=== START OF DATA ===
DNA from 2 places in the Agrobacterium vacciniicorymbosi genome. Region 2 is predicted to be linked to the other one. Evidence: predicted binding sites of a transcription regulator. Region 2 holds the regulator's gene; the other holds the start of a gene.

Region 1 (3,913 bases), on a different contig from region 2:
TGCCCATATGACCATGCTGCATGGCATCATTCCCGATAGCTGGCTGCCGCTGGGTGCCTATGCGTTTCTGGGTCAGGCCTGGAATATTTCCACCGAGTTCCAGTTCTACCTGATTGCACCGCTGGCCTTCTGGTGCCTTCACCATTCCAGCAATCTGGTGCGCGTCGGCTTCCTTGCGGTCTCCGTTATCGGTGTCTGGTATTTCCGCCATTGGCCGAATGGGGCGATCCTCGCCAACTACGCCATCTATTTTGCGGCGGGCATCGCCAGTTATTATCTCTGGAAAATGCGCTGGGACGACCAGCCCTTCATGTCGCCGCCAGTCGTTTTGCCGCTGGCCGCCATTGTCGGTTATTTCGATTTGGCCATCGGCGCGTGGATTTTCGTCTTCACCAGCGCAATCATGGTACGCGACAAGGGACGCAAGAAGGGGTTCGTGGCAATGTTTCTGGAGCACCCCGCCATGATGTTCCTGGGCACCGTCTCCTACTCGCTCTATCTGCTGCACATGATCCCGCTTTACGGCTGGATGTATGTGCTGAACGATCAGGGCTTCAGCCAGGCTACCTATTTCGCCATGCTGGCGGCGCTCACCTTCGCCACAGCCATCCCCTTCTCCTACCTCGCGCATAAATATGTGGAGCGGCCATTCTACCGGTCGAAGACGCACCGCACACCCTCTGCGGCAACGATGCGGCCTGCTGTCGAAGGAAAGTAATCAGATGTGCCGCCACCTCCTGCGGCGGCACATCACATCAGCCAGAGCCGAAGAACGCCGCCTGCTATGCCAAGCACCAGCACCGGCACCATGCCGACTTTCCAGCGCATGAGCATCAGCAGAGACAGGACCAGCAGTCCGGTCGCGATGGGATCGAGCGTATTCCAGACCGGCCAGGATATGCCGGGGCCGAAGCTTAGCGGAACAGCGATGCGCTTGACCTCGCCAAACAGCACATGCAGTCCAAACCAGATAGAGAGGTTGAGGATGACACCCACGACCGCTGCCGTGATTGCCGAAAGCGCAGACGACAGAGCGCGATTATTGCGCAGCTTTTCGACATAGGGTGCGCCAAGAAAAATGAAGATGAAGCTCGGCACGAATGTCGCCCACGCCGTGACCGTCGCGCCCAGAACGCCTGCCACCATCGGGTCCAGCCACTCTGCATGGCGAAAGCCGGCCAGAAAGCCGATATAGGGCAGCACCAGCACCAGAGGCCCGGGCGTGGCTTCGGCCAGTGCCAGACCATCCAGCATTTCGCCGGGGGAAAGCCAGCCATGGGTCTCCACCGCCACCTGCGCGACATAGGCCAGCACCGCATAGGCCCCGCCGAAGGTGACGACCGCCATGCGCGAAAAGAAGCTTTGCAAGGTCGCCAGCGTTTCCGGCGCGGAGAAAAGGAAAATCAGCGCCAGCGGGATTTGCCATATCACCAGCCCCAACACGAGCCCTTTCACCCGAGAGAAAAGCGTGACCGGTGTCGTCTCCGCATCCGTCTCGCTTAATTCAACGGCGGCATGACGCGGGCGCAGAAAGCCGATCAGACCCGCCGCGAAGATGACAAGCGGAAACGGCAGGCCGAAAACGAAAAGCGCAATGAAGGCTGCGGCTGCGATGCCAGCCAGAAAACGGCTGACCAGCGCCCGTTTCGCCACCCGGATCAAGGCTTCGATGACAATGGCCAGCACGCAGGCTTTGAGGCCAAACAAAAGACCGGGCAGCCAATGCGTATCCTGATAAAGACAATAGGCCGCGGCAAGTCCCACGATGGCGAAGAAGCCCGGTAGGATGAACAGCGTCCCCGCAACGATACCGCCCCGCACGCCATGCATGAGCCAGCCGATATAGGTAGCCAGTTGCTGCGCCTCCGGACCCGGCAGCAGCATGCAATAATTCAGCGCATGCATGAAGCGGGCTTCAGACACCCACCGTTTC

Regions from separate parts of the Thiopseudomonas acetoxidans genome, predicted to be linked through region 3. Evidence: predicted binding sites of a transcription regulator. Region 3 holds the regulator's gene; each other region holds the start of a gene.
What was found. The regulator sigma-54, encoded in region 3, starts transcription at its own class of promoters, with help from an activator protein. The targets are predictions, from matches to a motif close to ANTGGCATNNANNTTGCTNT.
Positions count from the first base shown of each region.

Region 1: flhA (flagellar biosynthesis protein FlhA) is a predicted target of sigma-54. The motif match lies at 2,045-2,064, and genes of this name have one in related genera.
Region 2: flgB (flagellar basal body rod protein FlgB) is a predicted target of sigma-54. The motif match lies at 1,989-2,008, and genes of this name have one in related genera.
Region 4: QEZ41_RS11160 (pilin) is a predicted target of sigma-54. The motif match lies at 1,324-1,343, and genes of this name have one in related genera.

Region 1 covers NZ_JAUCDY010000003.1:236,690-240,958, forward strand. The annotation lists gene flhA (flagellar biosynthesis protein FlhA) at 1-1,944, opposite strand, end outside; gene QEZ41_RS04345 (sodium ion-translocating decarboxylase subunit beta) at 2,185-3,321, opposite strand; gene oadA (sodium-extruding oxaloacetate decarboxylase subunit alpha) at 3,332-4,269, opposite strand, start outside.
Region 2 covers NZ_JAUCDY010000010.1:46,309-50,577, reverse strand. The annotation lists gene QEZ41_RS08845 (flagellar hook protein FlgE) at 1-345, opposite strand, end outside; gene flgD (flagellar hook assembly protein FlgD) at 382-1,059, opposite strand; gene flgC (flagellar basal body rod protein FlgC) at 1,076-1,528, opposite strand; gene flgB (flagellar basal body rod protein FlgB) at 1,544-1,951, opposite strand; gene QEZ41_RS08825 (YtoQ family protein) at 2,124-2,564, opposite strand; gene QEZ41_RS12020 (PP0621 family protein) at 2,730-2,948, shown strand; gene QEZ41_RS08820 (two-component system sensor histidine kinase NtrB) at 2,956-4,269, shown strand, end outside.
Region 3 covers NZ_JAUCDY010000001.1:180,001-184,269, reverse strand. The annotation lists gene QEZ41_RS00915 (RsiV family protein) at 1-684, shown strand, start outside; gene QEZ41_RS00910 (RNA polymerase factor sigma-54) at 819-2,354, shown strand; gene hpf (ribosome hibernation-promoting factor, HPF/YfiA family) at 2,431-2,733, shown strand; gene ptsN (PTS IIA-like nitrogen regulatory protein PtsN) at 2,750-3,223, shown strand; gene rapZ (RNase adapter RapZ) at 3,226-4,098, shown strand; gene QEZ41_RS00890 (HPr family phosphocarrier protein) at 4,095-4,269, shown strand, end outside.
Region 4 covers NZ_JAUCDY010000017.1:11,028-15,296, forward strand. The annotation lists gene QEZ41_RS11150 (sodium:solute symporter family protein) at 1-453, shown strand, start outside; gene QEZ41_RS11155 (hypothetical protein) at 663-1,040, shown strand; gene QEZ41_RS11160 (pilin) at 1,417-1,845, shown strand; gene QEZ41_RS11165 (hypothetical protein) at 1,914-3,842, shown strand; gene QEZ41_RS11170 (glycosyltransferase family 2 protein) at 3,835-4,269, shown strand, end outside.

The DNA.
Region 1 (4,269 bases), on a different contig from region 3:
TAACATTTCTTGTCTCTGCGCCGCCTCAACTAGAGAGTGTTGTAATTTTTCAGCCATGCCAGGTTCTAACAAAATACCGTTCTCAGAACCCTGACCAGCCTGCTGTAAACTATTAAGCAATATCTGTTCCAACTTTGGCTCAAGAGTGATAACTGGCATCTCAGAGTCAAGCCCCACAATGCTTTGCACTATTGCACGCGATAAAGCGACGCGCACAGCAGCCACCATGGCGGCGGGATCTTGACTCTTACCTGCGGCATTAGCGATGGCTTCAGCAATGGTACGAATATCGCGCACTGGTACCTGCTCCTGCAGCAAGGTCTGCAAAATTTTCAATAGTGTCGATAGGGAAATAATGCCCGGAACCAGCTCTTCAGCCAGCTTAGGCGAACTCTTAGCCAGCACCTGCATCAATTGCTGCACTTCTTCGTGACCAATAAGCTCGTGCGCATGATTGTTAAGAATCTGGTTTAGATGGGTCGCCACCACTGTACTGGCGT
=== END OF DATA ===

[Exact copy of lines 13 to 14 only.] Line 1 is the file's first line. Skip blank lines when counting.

Region 4 covers NZ_JAUCDY010000017.1:11,028-15,296, forward strand. The annotation lists gene QEZ41_RS11150 (sodium:solute symporter family protein) at 1-453, shown strand, start outside; gene QEZ41_RS11155 (hypothetical protein) at 663-1,040, shown strand; gene QEZ41_RS11160 (pilin) at 1,417-1,845, shown strand; gene QEZ41_RS11165 (hypothetical protein) at 1,914-3,842, shown strand; gene QEZ41_RS11170 (glycosyltransferase family 2 protein) at 3,835-4,269, shown strand, end outside.

The DNA.